may be reckoned a part of thrSrict! 1036 ^ the SOUth - westem corn5r of Afla J and
%r0r the title of article Najd.
About this item
Volume II of III of the Gazetteer of Arabia. The Gazetteer is alphabetically-arranged and this volume contains entries K through to R.
The Gazetteer is an alphabetically-arranged compendium of the tribes, clans and geographical features (including towns, villages, lakes, mountains and wells) of Arabia that is contained within three seperate bound volumes. The entries range from short descriptions of one or two sentences to longer entries of several pages for places such as Iraq and Yemen.
A brief introduction states that the gazetteer was originally intended to deal with the whole of Arabia, "south of a line drawn from the head of the Gulf of 'Aqabah, through Ma'an, to Abu Kamal on the Euphrates, and to include Baghdad and Basrah Wilayats" and notes that before the gazetteer could be completed its publication was postponed and that therefore the three volumes that now form this file simply contain "as much of the MSS. [manuscript] as was ready at the time". It further notes that the contents have not been checked.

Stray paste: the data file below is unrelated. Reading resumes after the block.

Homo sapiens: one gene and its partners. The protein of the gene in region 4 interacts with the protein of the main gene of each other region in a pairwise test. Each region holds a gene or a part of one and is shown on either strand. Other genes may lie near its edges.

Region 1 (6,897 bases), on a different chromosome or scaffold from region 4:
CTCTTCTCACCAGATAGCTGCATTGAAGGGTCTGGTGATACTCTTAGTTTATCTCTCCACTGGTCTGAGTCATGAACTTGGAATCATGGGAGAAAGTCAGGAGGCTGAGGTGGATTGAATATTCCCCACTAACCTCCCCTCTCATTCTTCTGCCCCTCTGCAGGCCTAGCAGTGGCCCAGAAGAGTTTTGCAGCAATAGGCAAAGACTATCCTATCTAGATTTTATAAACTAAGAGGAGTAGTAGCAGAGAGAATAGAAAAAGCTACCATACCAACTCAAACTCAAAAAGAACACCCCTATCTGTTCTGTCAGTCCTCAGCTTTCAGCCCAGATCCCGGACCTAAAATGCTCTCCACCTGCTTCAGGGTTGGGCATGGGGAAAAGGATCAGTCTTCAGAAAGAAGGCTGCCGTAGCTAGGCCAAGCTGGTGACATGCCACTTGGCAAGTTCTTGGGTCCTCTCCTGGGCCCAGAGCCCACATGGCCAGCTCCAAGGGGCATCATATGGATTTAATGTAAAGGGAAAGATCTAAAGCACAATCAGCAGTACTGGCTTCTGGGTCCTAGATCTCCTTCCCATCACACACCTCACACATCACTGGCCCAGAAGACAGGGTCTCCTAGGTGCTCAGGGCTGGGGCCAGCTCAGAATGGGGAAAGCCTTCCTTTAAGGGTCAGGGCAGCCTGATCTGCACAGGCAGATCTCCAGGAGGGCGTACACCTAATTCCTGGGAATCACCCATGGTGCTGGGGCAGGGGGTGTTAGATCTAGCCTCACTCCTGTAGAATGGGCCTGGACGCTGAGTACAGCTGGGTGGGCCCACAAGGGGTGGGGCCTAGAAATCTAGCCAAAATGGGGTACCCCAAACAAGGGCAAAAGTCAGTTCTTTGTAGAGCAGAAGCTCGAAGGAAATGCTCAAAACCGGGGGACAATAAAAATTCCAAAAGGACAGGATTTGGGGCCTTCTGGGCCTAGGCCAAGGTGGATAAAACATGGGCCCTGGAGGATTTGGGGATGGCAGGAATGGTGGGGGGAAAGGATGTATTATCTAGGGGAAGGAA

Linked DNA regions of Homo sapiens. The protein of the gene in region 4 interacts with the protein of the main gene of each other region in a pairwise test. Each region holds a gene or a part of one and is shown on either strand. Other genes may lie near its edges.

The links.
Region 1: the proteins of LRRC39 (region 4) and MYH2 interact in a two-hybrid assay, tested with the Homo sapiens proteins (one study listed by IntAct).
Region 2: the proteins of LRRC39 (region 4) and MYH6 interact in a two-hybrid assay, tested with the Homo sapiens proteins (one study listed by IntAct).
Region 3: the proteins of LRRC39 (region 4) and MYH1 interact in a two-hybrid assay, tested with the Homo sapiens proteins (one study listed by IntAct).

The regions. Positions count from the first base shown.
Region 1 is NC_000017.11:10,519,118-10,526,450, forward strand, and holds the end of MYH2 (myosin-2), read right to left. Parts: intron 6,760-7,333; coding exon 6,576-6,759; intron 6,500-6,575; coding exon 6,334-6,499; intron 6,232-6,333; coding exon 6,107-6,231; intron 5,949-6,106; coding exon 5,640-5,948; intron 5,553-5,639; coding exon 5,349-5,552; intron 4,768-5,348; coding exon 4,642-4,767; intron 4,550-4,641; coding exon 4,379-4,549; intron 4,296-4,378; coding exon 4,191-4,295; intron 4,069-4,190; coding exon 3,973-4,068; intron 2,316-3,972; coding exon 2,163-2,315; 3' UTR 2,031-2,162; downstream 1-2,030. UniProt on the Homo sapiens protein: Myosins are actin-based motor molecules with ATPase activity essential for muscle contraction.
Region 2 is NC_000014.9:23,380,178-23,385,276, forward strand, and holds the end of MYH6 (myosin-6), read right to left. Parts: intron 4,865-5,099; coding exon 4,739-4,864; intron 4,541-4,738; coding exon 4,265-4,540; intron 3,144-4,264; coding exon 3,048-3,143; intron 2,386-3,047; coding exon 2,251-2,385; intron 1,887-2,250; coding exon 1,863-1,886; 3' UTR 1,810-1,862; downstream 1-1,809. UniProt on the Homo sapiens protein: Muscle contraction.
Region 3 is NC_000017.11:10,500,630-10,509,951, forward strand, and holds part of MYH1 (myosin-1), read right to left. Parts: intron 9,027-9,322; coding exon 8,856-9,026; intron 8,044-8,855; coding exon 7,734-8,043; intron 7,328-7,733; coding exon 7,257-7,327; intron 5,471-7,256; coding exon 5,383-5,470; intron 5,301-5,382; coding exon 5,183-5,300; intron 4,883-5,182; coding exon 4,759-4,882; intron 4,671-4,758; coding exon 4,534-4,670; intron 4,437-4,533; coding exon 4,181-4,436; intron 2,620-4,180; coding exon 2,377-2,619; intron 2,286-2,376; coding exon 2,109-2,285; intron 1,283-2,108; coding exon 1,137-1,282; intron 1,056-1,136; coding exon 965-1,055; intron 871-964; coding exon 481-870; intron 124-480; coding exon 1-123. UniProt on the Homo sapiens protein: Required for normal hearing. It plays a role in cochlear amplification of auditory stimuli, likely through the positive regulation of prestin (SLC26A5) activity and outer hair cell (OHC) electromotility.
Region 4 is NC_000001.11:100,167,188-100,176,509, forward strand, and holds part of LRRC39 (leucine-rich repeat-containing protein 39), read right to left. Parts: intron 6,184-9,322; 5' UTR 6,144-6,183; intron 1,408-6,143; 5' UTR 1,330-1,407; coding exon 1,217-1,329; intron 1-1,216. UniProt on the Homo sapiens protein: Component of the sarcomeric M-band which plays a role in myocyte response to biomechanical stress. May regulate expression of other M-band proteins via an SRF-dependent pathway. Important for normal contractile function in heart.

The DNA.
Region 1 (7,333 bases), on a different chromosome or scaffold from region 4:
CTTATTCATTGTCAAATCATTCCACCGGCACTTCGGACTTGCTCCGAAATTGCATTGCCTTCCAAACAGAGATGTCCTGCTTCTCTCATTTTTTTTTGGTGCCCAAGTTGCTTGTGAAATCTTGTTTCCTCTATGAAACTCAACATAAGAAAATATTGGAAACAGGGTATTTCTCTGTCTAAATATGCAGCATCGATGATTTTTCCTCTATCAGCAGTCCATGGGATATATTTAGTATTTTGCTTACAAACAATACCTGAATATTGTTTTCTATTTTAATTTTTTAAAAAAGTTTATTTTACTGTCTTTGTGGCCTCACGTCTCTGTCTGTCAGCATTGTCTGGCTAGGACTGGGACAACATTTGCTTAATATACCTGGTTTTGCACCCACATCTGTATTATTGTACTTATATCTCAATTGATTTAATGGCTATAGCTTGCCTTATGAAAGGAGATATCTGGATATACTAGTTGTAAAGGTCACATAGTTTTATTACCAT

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- 1 volume (341 folios)
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Foliation: This volume's foliation system is circled in pencil, in the top right corner of the recto The front of a sheet of paper or leaf, often abbreviated to 'r'. of each folio.
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- English in Latin script View the complete information for this record